Raimi depicts each character’s reason for wanting the money. In doing so, he exposes not only the desperation of the lower class’ struggle to survive but also the ruthlessness that underlies the middle class’s desire to protect and advance its precarious status and lifestyle. Of the three men, Lou’s needs are the most pressing and elemental. He comes to Hank’s house in the middle of the night to ask for his share of the stolen money. Dropping his tough guy act, he nearly collapses against Hank’s front door as he swallows his pride:

I need my share, Hank. I do. I’m broke. And I owe people money. I need some help here.

In the scene in which the Mitchell brothers later betray Lou, he holds a gun on Hank but shouts to Jacob,

You know I need that money. I need it tomorrow. They’re going to take my truck.

These are not the words of a greedy man dreaming of a summer home in the Berkshires. Lou is clinging to the most necessary of his everyday possessions. The most extravagant dream he expresses is that Jacob should use his share of the loot to buy “something classy—a Trans Am.” By society’s standards, Lou’s dreams are embarrassingly small.

Jacob’s dreams are even more painfully ordinary. All he wants is to live a normal life with a wife and a family, things even Lou has. Never having had money, a decent job, a college education, or even a girlfriend, Jacob sees romance and normalcy as commodities that can be acquired only if a person has enough money. In one of A Simple Plan’s most moving scenes, Jacob and Hank sit outside Lou’s home after Lou has been killed. The two brothers discuss Jacob’s dreams for an ordinary life. Having admitted that his only high school relationship was the result of a hundred dollar bet, Jacob says,

God, Hank, you know, I’ve never even kissed a girl before. If being rich will change that, I’m all for it... I just want to know what people do, you know?

Money itself holds no allure for him. All Jacob wants is a life that will allow him to be just like everyone else and give him the kind of respect everyone accords Hank. Hank can only nod and manage a tight smile. More socially integrated, he realizes how hopelessly far outside our culture’s margins Jacob’s life has been and always will be.

Of the three, only Hank is motivated by anything other than need. Already taking for granted the security and comfort that Lou and Jacob can only dream of, Hank’s role in the theft leads to the subsequent murders. His increasing ruthlessness comes from his desire to have his family’s life be the best that it can be, no matter what the cost. Throughout A Simple Plan, Raimi uses Hank’s moral deterioration to strip away any notions we have about supposed middle class respectability. When he, Jacob, and Lou first find the money, Hank’s the only one who wants to turn it in. He lectures the other two:

You have to work for the American Dream. You don’t steal it.

Hank has internalized the laws and behavior that society has established for a proper husband and father. Violating those boundaries only becomes thinkable for him once Lou brings up the motive of Hank’s acting for his family:

You got a beautiful wife at home. You’re about to have a baby. I know you ain’t pulling down that much at the feed mill.

Lou may be right, but all the images we see of the Mitchells’ lifestyle indicate that they are far from poor or desperate. Hank and Sarah’s house is immaculate, their furniture tasteful, and their clothes are stylish. They have wine with dinner. We never see them fretting over bills or about where their next meal is coming from. Every shot in the interior of their home is bathed in the soft yellow light of comfort and warmth. As Sarah herself first protests,

We don’t have to worry about money now. You have a good job.

Hank has internalized one of capitalist culture’s most insidious messages about the sanctity of home and family: Protect your own and to hell with everyone else. Once he agrees to keep the money, all Hank can focus on is how it will guarantee his family financial security and free him from the pressures of being the breadwinner. Unlike Lou or Jacob, neither Hank nor his family really needs anything. Underneath his aw-shucks demeanor and everyman charm, he’s a greedy, selfish bastard. Lou alone recognizes this aspect of Hank’s character. In the moment in the film after the Mitchell brothers have betrayed him and he holds Hank at gunpoint, Lou pleads with Jacob to take his side:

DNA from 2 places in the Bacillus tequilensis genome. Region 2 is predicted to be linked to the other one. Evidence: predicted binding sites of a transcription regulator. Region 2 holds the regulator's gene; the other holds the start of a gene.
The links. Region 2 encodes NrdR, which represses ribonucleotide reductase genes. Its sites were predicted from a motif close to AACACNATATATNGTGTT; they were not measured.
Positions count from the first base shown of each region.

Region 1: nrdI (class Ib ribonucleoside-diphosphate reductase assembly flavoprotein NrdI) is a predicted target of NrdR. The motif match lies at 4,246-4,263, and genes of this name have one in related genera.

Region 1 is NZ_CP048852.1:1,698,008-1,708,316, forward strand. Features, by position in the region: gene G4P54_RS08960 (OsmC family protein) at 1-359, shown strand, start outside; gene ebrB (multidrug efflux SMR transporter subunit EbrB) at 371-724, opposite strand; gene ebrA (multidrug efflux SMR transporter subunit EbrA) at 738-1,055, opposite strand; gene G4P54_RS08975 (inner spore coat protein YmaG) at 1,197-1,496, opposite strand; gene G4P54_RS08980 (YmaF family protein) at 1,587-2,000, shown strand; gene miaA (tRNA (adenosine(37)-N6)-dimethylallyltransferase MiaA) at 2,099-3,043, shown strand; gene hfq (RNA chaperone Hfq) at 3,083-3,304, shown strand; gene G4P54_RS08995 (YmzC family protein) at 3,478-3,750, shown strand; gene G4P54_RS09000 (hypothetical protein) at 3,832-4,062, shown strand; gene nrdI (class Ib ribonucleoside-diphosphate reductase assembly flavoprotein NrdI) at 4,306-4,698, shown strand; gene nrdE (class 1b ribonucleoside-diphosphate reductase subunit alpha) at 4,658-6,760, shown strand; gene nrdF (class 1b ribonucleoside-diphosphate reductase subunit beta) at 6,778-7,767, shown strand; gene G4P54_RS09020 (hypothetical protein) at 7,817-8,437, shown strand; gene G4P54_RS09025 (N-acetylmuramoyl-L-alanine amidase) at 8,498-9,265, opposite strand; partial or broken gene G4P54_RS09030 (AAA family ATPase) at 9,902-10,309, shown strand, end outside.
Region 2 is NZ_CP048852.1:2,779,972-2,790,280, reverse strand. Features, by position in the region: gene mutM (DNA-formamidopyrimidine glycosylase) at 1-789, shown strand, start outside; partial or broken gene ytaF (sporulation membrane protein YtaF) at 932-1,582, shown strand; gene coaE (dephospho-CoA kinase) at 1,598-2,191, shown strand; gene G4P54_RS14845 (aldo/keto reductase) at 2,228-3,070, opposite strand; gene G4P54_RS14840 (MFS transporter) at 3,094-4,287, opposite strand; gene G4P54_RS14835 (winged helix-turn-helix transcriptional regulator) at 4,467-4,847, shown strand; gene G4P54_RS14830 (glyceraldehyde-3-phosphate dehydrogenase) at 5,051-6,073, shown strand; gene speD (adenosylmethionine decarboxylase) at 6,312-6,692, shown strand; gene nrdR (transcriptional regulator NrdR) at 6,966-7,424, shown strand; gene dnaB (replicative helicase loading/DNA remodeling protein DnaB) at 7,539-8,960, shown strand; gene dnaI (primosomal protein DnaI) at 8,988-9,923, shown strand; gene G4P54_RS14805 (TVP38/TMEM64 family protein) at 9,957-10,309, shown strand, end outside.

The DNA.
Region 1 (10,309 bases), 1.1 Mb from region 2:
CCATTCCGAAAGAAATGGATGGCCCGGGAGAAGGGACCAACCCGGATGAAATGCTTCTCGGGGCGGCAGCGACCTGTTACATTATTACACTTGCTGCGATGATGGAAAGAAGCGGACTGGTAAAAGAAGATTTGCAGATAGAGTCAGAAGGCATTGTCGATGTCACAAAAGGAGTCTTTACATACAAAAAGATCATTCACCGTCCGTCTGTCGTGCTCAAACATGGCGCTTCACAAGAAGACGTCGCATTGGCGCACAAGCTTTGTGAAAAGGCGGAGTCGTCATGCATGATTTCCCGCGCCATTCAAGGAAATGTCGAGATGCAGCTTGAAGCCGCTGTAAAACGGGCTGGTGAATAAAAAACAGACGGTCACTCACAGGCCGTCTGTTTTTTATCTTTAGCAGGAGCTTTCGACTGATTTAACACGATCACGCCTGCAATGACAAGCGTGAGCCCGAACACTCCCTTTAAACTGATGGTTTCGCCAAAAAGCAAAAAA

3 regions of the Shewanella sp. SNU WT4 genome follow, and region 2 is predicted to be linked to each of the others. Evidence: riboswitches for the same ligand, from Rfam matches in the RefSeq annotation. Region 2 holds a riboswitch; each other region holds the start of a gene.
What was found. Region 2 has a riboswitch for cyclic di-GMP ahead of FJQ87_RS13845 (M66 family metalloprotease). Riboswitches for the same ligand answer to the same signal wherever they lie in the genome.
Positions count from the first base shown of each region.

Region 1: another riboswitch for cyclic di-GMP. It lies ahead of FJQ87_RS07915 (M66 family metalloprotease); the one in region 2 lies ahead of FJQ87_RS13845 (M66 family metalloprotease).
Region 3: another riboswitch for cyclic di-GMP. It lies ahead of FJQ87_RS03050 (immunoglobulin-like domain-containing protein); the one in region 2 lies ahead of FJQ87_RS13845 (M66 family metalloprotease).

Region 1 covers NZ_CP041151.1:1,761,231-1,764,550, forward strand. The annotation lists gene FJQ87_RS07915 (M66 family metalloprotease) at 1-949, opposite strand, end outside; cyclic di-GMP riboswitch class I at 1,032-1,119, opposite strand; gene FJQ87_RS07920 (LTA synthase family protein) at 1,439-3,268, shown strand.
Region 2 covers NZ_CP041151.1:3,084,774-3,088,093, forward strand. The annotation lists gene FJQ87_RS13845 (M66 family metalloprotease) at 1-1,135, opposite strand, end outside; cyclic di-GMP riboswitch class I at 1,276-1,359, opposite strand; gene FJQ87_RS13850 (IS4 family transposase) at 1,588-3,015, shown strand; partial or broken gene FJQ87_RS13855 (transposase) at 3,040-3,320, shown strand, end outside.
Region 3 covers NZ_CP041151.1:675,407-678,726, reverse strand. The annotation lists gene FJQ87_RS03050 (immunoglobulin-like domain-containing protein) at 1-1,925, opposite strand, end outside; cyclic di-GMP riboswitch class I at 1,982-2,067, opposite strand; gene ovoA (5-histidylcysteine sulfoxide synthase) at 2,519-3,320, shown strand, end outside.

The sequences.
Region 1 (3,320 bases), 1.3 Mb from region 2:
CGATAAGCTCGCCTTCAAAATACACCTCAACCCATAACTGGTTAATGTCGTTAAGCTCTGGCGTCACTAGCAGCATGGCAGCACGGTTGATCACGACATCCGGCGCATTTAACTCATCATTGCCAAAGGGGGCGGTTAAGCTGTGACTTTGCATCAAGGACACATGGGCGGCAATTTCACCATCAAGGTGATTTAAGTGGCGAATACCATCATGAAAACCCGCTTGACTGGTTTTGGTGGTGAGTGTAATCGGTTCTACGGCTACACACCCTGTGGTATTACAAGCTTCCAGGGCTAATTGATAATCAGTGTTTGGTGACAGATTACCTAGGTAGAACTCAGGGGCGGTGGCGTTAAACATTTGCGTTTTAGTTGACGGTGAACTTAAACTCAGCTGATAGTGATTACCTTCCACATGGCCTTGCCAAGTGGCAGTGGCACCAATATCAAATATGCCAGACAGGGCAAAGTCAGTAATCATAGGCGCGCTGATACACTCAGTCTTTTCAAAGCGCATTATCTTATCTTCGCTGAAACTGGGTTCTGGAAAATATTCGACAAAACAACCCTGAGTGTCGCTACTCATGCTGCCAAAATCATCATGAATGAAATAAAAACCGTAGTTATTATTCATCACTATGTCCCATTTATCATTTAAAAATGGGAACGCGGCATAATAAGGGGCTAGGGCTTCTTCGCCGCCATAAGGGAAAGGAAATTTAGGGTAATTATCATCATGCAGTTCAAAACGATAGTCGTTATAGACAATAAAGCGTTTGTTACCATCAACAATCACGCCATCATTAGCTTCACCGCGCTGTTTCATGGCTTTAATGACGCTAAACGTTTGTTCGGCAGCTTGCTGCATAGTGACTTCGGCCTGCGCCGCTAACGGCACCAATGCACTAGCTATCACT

You see, he’s got a job. It’s you and me, buddy, we are the ones who needs it [the money]. He just wants it. Do you think he’s your friend? He doesn’t give a fuck about you!

The murders and betrayals that Hank commits aren’t motivated by financial need but in a twisted way by what he sees as his responsibility to his family. He smothers Dwight Stephenson to protect his brother and then rationalizes framing Lou for Dwight’s murder after Lou threatened to turn him. He says he’s doing this out of responsibility towards his wife and child. Then when Jacob assures him that Lou would never really turn him in, Hank replies,

I can’t take that chance. Not now with the baby.

Hank’s moral decline is also commented on throughout the film by framing and visual style. His true nature is slyly hinted at by visual metaphors linking him to the thieving fox that led them to discover the cash. Early on, when Hank first forces his way into the downed plane, we see his face through a heavy wire mesh, duplicating the earlier shot of the fox poking his snout through chicken wire to break into the henhouse. Later, when the sheriff stops in at the barbershop where Hank’s getting a haircut to ask him to come by and answer some questions from an FBI agent, we see a stuffed fox on the windowsill between the two men, an image of the hunted thief caught.

Like Hank, his wife Sarah Mitchell undergoes a radical transformation once she agrees to Hank’s plan for keeping the money. Raimi uses such character change to stress how our most treasured myths about family and home inspire the kind of ruthless violence we see in A Simple Plan. In the scene that introduces her, Sarah is naked except for an open white bathrobe. Her figure is bathed in soft backlight from a window in the bathroom, a shot emphasizing her protruding pregnant belly, making her the embodiment of Motherhood. Like the Capraesque scenes that first establish Hank’s character, everything here presents Sarah as innocent and angelic. She’s a Madonna, not a whore. But as she and Hank lie in bed the night after he brings home the money, she voices the same worry he has about not being able to trust Jacob and Lou. Her initial reluctance to keep the money has vanished

As the film progresses, Sarah becomes the true brains behind all Hank’s plans. In one of the film’s most telling scenes, even as she’s nursing her newborn daughter in the maternity ward, Sarah herself devises the scheme to audiotape Lou and frame him for Dwight’s murder. She holds her baby to her breast while her voice and stare become frozen. With icy calculation, she instructs Hank how to fuck over Lou. The implications of the moment are clear: Sarah’s found this new reserve of ruthlessness not in spite of her motherhood but because of it. No animal is as vicious as a mother protecting her young.